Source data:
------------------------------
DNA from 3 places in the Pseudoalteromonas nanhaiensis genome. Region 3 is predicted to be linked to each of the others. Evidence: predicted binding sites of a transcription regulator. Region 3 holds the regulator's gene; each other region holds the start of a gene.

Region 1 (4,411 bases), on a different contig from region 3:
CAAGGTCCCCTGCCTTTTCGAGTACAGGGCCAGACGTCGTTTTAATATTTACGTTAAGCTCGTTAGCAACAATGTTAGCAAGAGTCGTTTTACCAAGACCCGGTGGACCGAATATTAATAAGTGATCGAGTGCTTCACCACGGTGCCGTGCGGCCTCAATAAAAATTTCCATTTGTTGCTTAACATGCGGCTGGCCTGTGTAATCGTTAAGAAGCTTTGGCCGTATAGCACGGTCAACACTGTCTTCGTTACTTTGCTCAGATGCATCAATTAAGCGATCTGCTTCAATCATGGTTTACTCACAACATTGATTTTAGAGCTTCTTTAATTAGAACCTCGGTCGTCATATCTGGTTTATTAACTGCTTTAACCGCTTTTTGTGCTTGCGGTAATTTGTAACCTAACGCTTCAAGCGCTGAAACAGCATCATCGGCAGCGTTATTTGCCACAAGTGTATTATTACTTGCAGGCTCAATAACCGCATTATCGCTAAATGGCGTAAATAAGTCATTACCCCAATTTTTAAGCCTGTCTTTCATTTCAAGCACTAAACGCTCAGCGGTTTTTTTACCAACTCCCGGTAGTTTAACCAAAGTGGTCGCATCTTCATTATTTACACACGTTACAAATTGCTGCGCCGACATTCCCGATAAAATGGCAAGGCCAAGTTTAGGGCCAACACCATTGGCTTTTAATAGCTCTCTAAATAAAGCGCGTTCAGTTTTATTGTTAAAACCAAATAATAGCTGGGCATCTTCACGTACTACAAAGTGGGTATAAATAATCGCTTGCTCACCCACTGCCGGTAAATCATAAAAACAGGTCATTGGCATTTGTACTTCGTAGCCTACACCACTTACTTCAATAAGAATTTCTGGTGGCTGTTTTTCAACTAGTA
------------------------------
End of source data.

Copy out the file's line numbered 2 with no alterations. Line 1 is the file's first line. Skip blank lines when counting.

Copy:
Region 1 (4,411 bases), on a different contig from region 3: